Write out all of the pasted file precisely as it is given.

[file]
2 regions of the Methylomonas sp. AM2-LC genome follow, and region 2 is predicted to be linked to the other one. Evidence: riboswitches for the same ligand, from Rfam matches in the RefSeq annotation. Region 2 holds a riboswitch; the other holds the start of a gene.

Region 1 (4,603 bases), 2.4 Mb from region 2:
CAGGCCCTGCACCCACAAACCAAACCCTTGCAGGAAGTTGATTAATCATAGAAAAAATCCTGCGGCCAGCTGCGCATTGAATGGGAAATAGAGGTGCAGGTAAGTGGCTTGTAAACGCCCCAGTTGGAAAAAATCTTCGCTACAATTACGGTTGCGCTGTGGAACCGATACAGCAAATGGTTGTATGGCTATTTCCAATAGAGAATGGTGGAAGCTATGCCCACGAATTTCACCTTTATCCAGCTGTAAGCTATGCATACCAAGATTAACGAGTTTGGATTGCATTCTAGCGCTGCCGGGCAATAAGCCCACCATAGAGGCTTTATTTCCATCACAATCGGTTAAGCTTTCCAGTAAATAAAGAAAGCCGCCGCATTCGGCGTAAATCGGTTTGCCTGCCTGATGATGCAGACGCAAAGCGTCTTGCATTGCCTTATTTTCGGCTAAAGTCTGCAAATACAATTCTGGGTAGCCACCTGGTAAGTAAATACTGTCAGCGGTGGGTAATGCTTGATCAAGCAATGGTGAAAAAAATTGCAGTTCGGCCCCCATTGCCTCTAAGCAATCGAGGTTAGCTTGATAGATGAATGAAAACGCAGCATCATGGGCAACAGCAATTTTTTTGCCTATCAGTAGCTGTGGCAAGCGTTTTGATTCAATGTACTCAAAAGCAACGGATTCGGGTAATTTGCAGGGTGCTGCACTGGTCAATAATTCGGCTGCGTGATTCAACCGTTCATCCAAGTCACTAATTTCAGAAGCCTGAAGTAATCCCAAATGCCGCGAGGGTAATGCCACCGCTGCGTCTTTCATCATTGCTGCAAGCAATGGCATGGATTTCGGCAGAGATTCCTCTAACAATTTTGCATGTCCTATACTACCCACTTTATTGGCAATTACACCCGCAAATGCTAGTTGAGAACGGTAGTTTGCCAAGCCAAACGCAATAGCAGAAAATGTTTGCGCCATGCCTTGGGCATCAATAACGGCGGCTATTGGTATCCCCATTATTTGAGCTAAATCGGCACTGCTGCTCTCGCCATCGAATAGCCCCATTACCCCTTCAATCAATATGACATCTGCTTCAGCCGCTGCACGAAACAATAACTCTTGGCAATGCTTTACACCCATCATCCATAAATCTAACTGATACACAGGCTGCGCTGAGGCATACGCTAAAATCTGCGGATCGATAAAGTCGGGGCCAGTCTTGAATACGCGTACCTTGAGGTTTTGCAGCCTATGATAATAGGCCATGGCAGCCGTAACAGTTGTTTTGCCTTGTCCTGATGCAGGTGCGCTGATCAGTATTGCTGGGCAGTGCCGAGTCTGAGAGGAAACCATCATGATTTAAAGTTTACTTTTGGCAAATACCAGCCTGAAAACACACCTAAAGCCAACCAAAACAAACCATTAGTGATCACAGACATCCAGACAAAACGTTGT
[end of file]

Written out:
2 regions of the Methylomonas sp. AM2-LC genome follow, and region 2 is predicted to be linked to the other one. Evidence: riboswitches for the same ligand, from Rfam matches in the RefSeq annotation. Region 2 holds a riboswitch; the other holds the start of a gene.

Region 1 (4,603 bases), 2.4 Mb from region 2:
CAGGCCCTGCACCCACAAACCAAACCCTTGCAGGAAGTTGATTAATCATAGAAAAAATCCTGCGGCCAGCTGCGCATTGAATGGGAAATAGAGGTGCAGGTAAGTGGCTTGTAAACGCCCCAGTTGGAAAAAATCTTCGCTACAATTACGGTTGCGCTGTGGAACCGATACAGCAAATGGTTGTATGGCTATTTCCAATAGAGAATGGTGGAAGCTATGCCCACGAATTTCACCTTTATCCAGCTGTAAGCTATGCATACCAAGATTAACGAGTTTGGATTGCATTCTAGCGCTGCCGGGCAATAAGCCCACCATAGAGGCTTTATTTCCATCACAATCGGTTAAGCTTTCCAGTAAATAAAGAAAGCCGCCGCATTCGGCGTAAATCGGTTTGCCTGCCTGATGATGCAGACGCAAAGCGTCTTGCATTGCCTTATTTTCGGCTAAAGTCTGCAAATACAATTCTGGGTAGCCACCTGGTAAGTAAATACTGTCAGCGGTGGGTAATGCTTGATCAAGCAATGGTGAAAAAAATTGCAGTTCGGCCCCCATTGCCTCTAAGCAATCGAGGTTAGCTTGATAGATGAATGAAAACGCAGCATCATGGGCAACAGCAATTTTTTTGCCTATCAGTAGCTGTGGCAAGCGTTTTGATTCAATGTACTCAAAAGCAACGGATTCGGGTAATTTGCAGGGTGCTGCACTGGTCAATAATTCGGCTGCGTGATTCAACCGTTCATCCAAGTCACTAATTTCAGAAGCCTGAAGTAATCCCAAATGCCGCGAGGGTAATGCCACCGCTGCGTCTTTCATCATTGCTGCAAGCAATGGCATGGATTTCGGCAGAGATTCCTCTAACAATTTTGCATGTCCTATACTACCCACTTTATTGGCAATTACACCCGCAAATGCTAGTTGAGAACGGTAGTTTGCCAAGCCAAACGCAATAGCAGAAAATGTTTGCGCCATGCCTTGGGCATCAATAACGGCGGCTATTGGTATCCCCATTATTTGAGCTAAATCGGCACTGCTGCTCTCGCCATCGAATAGCCCCATTACCCCTTCAATCAATATGACATCTGCTTCAGCCGCTGCACGAAACAATAACTCTTGGCAATGCTTTACACCCATCATCCATAAATCTAACTGATACACAGGCTGCGCTGAGGCATACGCTAAAATCTGCGGATCGATAAAGTCGGGGCCAGTCTTGAATACGCGTACCTTGAGGTTTTGCAGCCTATGATAATAGGCCATGGCAGCCGTAACAGTTGTTTTGCCTTGTCCTGATGCAGGTGCGCTGATCAGTATTGCTGGGCAGTGCCGAGTCTGAGAGGAAACCATCATGATTTAAAGTTTACTTTTGGCAAATACCAGCCTGAAAACACACCTAAAGCCAACCAAAACAAACCATTAGTGATCACAGACATCCAGACAAAACGTTGT